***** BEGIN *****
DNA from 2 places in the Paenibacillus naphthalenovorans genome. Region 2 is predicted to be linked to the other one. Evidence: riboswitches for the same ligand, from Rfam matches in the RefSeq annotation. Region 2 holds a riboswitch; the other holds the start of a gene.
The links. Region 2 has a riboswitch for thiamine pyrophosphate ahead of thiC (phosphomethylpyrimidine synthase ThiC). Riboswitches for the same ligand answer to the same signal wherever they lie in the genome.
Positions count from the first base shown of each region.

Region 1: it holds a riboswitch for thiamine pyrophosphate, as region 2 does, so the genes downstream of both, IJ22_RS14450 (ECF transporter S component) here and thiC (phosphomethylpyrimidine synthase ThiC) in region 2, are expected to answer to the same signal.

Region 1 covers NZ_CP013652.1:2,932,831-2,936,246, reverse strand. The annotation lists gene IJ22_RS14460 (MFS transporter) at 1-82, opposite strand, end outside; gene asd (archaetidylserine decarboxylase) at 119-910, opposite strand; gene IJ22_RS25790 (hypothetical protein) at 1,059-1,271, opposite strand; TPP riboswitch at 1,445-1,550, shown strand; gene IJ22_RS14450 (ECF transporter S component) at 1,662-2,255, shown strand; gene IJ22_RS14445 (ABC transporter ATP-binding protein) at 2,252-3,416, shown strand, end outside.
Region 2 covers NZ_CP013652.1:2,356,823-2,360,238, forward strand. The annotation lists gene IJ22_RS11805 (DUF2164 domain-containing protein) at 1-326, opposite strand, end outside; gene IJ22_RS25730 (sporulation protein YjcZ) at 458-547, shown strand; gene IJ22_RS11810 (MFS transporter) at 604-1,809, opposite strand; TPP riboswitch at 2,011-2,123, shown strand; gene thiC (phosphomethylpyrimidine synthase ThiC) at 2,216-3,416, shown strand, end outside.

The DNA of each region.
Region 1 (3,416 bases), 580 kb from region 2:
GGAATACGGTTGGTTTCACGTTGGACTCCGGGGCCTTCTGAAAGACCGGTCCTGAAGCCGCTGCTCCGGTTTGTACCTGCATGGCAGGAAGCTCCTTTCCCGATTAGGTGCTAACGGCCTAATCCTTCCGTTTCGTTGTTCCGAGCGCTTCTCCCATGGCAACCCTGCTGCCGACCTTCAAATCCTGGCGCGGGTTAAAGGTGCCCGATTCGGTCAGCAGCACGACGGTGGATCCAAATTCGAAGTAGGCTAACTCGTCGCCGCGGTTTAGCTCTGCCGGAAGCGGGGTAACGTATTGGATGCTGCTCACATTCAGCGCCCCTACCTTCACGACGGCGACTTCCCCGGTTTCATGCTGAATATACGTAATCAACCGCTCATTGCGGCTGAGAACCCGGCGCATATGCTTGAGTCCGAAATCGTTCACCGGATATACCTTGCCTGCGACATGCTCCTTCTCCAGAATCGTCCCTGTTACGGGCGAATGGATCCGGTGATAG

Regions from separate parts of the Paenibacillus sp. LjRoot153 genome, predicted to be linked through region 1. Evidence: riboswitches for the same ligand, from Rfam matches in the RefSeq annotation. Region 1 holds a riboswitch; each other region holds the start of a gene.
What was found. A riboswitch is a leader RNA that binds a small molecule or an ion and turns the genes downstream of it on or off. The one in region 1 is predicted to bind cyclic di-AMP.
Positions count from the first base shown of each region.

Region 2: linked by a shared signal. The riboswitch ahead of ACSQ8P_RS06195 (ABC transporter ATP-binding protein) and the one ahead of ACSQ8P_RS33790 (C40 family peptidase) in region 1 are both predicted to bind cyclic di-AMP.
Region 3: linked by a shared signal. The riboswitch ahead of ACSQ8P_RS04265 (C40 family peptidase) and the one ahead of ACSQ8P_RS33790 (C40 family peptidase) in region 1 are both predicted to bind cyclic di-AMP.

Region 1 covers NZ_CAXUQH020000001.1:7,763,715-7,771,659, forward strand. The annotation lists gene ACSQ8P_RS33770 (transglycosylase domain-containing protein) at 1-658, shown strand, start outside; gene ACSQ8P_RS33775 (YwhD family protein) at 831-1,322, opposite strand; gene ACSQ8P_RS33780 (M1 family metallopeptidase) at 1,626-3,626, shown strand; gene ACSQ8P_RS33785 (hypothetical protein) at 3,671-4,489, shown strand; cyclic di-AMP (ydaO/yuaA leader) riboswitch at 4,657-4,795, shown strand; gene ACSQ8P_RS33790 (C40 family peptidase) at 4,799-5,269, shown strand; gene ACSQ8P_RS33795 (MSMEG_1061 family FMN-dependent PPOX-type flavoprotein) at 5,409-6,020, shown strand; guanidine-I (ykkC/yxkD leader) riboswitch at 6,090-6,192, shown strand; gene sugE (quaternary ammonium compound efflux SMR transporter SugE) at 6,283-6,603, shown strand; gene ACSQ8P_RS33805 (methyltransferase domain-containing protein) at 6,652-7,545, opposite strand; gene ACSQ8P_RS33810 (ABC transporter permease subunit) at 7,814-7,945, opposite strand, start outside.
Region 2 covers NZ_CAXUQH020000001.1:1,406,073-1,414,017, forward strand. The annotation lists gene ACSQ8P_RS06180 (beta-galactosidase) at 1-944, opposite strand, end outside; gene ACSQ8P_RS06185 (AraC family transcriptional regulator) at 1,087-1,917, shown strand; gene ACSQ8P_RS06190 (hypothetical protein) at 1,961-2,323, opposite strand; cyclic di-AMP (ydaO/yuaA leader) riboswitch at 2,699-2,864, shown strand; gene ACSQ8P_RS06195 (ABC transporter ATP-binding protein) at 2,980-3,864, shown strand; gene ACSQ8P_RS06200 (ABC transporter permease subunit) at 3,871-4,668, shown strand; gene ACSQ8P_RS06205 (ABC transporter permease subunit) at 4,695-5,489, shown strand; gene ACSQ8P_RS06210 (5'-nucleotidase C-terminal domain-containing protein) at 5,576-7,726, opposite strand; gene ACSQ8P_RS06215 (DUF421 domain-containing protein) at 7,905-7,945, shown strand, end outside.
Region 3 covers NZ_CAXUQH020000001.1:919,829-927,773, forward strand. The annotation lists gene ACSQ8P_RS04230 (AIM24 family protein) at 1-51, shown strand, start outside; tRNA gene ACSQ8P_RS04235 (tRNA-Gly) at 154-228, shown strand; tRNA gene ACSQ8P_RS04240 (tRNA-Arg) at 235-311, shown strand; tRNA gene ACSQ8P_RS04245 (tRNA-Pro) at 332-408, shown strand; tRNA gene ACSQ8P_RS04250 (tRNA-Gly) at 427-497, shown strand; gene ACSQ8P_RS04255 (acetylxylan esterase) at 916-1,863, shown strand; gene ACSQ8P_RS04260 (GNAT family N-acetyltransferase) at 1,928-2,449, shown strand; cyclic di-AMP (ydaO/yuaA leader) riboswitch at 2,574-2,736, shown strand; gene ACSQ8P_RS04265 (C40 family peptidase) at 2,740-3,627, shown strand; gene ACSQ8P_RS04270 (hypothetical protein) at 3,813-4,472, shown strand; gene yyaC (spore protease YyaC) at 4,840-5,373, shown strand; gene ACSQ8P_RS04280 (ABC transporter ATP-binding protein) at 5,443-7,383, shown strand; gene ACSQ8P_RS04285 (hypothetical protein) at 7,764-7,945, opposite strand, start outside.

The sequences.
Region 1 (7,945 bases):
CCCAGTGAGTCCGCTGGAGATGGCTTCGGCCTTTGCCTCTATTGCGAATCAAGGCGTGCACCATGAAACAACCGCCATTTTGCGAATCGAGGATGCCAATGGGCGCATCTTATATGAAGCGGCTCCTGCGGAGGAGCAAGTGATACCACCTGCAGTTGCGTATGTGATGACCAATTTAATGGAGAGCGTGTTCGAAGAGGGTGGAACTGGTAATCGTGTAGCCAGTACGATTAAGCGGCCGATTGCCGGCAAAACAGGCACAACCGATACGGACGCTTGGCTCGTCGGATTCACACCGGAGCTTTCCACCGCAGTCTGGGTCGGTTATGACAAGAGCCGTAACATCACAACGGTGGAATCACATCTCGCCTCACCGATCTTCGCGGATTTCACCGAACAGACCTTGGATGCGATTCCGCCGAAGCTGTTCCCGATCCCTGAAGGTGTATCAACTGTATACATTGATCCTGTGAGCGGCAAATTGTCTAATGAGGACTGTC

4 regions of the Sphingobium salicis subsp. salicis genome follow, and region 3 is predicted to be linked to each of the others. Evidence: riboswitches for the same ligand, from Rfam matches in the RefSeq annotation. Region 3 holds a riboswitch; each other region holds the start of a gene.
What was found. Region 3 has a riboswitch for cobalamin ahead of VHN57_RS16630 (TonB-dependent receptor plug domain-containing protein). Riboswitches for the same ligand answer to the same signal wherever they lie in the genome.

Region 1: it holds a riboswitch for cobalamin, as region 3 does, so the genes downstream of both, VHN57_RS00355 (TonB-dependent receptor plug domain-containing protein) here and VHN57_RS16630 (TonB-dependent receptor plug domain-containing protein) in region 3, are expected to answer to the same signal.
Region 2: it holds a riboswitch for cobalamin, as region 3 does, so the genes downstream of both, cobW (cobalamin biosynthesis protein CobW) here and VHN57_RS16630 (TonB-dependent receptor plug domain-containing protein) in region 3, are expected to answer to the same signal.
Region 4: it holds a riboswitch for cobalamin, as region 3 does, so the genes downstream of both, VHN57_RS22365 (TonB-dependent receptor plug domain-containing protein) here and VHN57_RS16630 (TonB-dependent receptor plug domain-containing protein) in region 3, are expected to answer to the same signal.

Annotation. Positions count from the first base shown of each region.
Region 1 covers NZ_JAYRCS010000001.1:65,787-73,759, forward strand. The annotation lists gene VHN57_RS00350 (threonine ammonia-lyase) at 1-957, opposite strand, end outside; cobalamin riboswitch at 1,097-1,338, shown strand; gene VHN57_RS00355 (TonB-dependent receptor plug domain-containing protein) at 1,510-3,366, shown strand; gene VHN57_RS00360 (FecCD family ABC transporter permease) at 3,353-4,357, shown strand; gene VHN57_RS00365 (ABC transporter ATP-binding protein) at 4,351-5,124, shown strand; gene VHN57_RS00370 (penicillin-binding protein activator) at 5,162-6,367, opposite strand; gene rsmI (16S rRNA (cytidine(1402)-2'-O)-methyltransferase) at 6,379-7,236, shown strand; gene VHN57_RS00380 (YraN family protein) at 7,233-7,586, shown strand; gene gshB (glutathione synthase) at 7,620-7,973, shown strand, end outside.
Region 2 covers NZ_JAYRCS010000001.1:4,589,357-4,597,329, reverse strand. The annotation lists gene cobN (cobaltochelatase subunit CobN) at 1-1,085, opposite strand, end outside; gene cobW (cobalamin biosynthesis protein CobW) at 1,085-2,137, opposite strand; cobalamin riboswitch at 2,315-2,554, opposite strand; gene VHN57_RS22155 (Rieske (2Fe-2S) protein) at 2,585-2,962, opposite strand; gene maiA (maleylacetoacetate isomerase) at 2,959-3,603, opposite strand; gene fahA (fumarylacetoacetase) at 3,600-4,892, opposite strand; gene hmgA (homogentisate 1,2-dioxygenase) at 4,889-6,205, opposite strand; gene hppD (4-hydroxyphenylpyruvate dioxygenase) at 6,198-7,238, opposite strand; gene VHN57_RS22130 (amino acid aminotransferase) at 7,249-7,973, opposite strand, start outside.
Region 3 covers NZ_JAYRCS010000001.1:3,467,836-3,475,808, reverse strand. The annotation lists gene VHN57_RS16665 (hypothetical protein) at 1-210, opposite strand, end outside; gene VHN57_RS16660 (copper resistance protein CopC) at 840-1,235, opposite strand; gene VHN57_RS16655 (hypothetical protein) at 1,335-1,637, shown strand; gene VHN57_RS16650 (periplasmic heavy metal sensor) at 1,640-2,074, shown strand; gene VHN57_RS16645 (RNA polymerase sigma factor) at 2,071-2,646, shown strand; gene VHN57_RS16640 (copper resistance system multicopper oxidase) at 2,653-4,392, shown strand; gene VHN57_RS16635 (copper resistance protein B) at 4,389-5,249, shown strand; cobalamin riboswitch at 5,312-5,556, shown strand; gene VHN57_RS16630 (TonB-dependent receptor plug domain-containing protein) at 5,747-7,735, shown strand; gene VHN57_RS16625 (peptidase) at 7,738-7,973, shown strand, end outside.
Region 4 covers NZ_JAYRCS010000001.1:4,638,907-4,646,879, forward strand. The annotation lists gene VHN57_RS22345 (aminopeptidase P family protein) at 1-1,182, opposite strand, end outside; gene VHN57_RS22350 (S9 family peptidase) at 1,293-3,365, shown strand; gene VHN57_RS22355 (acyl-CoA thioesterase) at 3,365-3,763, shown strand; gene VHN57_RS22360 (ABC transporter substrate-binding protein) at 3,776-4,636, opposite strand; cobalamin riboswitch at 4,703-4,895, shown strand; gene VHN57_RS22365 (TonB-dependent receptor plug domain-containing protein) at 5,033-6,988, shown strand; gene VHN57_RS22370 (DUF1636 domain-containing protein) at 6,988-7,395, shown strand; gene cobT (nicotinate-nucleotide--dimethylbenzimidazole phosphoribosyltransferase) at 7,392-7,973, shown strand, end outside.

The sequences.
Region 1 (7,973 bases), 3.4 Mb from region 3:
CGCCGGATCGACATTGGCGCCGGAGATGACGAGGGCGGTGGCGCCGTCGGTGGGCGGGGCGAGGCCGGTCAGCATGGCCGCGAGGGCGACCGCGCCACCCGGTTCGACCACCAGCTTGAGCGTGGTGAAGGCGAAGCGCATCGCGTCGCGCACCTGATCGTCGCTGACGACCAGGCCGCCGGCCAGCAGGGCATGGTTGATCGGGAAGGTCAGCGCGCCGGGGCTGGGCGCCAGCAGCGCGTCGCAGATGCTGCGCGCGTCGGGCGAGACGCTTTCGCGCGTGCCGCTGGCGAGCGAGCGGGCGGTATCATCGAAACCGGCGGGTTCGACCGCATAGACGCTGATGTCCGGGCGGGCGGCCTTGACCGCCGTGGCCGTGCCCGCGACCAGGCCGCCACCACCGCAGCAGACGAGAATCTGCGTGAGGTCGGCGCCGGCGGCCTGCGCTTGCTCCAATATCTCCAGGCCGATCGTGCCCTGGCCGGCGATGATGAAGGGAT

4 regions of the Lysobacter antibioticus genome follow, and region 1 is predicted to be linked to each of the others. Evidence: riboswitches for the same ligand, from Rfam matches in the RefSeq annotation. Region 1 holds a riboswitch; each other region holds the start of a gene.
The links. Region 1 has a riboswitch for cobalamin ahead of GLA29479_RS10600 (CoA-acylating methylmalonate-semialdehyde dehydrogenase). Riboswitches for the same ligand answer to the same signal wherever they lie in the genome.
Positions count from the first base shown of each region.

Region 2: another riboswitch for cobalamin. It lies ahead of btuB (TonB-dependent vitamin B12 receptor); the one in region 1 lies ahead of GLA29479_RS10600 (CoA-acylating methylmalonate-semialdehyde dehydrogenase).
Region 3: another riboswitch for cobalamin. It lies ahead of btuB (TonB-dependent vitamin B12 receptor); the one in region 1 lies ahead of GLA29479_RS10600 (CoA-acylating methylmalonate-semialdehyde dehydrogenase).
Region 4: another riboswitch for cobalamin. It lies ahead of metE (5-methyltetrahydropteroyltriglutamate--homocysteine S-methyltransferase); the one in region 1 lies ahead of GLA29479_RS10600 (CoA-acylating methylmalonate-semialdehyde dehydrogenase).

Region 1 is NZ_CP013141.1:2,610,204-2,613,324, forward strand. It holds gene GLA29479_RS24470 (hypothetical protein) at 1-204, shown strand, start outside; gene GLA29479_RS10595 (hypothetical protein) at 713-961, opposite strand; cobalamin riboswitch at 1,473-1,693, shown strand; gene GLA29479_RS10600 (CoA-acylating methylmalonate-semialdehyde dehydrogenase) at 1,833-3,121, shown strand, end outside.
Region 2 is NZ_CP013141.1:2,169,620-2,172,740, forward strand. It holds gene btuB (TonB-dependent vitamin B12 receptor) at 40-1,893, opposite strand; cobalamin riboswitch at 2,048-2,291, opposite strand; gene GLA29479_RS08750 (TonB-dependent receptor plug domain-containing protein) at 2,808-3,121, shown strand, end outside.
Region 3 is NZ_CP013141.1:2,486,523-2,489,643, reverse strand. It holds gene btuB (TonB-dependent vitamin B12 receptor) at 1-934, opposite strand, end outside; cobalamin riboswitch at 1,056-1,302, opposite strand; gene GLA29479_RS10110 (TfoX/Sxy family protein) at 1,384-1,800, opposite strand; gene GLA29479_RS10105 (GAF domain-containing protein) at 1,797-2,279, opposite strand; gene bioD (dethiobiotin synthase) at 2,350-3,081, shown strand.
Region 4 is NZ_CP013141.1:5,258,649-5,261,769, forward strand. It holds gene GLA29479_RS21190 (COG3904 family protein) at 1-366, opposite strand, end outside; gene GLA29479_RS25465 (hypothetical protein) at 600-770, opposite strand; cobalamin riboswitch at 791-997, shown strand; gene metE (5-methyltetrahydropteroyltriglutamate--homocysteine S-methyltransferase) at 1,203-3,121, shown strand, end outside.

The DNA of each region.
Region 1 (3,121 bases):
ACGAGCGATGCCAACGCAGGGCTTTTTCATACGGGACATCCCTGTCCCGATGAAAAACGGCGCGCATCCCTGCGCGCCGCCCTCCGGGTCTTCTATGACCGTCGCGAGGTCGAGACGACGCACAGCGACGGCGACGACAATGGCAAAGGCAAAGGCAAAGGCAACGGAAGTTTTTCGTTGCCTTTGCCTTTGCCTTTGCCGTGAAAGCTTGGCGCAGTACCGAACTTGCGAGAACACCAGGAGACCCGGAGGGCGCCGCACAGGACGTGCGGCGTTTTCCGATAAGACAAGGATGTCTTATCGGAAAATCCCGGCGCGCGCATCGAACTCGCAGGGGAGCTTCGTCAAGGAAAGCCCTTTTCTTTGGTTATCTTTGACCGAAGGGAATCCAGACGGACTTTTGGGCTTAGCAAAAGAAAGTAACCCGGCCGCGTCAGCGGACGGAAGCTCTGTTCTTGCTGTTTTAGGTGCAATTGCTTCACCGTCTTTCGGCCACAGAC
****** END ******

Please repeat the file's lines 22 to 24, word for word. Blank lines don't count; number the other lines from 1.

What was found. Region 3 has a riboswitch for cobalamin ahead of VHN57_RS16630 (TonB-dependent receptor plug domain-containing protein). Riboswitches for the same ligand answer to the same signal wherever they lie in the genome.

Region 1: it holds a riboswitch for cobalamin, as region 3 does, so the genes downstream of both, VHN57_RS00355 (TonB-dependent receptor plug domain-containing protein) here and VHN57_RS16630 (TonB-dependent receptor plug domain-containing protein) in region 3, are expected to answer to the same signal.
Region 2: it holds a riboswitch for cobalamin, as region 3 does, so the genes downstream of both, cobW (cobalamin biosynthesis protein CobW) here and VHN57_RS16630 (TonB-dependent receptor plug domain-containing protein) in region 3, are expected to answer to the same signal.